Friday, April 08, 2005

A Hero in the ASG

The people of American Samoa should praise Senator Fai’ivae Galea’i for his brave and straightforward letter to the Editor in the Samoa News dated 4/8/2005. I wished I had tried a similar approach in explaining how the free market will not only solve, but also improve conditions at the LBJ. I hope – no, I pray that the senator and readers alike can imagine how the principles he explained can apply to other welfare functions like education.

Mr. Galea’i bases his proposal on the fact that there is no such thing as a free lunch. Governments around the world, to include the U.S., continually try to bend this law of nature, and they find out the hard way that this law simply cannot be broken. In the end, someone has to pay the piper; in the LBJ fiasco, the American taxpayer foots the bill. How long can we afford to rely on federal grants to rescue us from ourselves time and time again? You can read Dr. Harold Luntey’s letter to the Editor, dated 4/8/2005 as well, to get an idea.

Medical self-reliance will require more than just contracting our healthcare out to “a big professional management company” like the senator suggests. It will require a complete hands-off policy by the ASG of the whole industry. The ASG should not subsidize the management company, protect it from competition, or micromanage it with legislation. The only role the ASG should play is forcing responsible healthcare providers to compensate its victims of malpractice based on reasonable evidence if such incidents occur. The courts alone should have sufficient powers to carry out this role.

Medical self-reliance will mean that each American Samoan citizen will be liable for the costs of healthcare provided for her or his own person. And at first, that price is going to be high during reform. However, if the ASG keeps its hands off in the manner I described above then prices over time will become affordable for most people. The minority who cannot afford healthcare, the reason why welfare is created in the first place, will be small in number over the long run. That is because when there is no welfare people are empowered much in same way Senator Galea’i describes in his letter. Please read his letter. People are also forced to realize that help is not a right, but a gift and privilege. Charity will make that even clearer, and that will motivate people to find a way to pay their share of the load.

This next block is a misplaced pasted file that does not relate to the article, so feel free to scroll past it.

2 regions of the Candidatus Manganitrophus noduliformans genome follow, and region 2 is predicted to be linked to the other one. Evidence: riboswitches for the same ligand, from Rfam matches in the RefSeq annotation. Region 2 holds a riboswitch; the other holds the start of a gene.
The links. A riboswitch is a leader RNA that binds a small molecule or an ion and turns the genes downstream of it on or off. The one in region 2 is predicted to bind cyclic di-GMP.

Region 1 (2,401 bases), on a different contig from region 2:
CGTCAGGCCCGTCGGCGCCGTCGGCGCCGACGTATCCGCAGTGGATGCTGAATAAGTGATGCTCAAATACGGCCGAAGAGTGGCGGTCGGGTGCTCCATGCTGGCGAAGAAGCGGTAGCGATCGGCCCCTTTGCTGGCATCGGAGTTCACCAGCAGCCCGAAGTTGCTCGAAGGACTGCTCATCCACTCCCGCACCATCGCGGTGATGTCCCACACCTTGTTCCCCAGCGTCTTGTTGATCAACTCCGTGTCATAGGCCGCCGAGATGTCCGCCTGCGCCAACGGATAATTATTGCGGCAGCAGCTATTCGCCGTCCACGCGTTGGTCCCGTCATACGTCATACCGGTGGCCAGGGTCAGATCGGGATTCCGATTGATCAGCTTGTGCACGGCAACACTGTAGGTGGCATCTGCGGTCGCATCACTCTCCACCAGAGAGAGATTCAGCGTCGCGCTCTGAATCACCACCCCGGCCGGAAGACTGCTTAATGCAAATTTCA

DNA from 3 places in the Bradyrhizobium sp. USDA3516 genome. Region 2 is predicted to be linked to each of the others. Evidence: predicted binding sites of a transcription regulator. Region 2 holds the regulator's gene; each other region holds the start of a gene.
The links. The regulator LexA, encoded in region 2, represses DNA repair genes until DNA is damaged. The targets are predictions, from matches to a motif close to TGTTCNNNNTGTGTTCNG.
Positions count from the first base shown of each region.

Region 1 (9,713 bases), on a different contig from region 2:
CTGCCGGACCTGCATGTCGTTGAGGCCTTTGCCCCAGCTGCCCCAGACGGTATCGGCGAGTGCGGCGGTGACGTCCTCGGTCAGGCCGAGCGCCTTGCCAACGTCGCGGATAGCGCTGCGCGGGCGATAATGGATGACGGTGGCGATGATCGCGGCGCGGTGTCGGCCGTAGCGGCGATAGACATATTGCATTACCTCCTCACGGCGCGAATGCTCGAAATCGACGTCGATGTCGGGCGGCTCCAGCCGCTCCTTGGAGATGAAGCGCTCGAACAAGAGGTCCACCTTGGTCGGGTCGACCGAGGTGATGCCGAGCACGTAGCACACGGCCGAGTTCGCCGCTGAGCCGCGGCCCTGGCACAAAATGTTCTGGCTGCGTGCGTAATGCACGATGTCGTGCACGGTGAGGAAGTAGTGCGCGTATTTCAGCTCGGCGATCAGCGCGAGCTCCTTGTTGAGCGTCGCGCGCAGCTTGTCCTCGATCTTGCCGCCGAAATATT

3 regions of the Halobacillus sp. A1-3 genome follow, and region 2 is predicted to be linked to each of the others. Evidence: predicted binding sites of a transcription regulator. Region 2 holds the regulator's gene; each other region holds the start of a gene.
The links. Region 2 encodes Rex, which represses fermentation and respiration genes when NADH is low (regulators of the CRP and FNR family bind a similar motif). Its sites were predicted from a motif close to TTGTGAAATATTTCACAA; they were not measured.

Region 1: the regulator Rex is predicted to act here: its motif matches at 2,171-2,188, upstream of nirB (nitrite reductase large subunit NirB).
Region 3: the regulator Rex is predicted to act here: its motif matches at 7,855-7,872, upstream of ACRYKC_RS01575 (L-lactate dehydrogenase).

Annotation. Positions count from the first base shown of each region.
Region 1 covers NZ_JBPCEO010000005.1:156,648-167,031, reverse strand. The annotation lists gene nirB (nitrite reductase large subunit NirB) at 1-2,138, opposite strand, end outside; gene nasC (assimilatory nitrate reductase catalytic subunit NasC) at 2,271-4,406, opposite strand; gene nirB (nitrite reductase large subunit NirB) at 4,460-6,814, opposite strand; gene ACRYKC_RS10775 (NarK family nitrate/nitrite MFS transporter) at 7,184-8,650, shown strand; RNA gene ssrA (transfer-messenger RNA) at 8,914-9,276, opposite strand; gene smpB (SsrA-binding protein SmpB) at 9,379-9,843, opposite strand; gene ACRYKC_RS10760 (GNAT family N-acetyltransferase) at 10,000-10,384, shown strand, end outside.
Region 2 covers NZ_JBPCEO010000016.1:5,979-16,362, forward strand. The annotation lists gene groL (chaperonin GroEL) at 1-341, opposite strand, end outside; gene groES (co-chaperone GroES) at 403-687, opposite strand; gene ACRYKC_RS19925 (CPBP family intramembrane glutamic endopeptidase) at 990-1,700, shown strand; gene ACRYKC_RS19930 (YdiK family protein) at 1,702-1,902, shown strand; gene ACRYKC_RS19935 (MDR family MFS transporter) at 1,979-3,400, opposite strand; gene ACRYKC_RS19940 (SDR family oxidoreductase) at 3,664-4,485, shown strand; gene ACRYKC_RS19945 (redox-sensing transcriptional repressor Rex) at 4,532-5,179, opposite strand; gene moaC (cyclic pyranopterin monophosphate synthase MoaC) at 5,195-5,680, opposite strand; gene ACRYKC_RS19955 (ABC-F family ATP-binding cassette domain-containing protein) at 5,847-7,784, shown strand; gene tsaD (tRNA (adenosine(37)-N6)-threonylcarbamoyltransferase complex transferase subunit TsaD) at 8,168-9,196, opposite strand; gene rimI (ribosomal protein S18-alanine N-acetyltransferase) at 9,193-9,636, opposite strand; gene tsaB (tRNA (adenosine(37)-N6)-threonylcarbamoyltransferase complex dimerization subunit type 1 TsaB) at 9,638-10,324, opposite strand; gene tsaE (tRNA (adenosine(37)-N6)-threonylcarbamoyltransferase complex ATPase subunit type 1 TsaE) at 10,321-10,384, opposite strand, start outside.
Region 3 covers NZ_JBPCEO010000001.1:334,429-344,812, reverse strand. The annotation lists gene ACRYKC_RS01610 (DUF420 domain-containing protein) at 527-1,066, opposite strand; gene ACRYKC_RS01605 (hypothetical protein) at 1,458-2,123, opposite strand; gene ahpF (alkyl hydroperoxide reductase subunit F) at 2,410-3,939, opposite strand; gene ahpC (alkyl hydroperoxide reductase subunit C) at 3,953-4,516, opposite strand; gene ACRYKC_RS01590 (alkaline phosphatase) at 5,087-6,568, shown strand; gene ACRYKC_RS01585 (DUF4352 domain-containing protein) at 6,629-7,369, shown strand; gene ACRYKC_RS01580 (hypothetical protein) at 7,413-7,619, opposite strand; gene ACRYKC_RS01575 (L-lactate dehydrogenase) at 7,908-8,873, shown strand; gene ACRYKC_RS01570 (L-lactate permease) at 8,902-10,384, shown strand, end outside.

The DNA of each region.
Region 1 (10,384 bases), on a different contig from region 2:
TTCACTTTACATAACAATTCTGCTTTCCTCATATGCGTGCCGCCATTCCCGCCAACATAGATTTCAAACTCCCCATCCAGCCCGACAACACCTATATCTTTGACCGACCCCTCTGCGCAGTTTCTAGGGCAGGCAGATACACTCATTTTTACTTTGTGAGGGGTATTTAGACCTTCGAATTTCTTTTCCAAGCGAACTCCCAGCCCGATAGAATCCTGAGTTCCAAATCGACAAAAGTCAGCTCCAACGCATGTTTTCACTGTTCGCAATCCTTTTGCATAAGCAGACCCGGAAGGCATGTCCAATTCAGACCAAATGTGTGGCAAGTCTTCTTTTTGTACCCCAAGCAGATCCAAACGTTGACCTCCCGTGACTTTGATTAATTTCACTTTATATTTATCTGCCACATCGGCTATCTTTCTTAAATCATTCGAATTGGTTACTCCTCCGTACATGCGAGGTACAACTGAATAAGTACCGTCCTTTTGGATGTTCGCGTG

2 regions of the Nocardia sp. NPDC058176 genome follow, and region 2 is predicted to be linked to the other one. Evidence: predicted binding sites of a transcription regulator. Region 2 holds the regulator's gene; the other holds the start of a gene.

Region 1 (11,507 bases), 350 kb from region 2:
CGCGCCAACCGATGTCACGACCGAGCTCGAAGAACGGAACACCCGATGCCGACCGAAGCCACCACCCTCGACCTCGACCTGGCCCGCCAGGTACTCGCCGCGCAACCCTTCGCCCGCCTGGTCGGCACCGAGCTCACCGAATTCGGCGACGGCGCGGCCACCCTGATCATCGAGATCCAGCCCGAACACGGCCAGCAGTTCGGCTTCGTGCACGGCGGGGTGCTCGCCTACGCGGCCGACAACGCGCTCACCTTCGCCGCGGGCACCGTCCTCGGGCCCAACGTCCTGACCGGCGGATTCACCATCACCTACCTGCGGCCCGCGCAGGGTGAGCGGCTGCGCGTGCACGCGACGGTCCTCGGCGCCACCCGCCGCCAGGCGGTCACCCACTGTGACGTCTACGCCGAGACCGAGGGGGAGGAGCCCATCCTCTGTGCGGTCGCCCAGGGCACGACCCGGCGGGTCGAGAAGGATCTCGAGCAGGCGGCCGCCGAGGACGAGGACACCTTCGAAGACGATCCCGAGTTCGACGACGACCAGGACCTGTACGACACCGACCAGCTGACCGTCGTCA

Reform of government in this manner will change it into a customer server. Instead of being served by someone who knows he or she will be paid, regardless if you are taken cared of properly or not, you will be served by someone who wants to help you because profit requires your satisfaction. Issues such as whether the public has enough resources will become irrelevant, because we will all know that what one person receives is what that one person has paid for.

When we privatize government functions, miracles happen. Before 1984, New Zealand was just like us. Their government subsidized everything from mass transportation (e.g. trains) to the media to farmers. Then they went bankrupt and turned to the IMF and Australia for monetary assistance much in the same way the ASG is now turning to the DOI. The loans did not help. They only deepened the problems. In 1984, the Labour Party swept into office on platform of real reform. They turned down further IMF assistance, cut the subsidies across the board, cut taxes and import tariffs and privatized national assets like their rail system. New Zealand came out of its financial pit and is now very prosperous today.

We may have a glimpse of such reform and prosperity with a hero like Senator Fai’ivae Galea’i in the ASG today.


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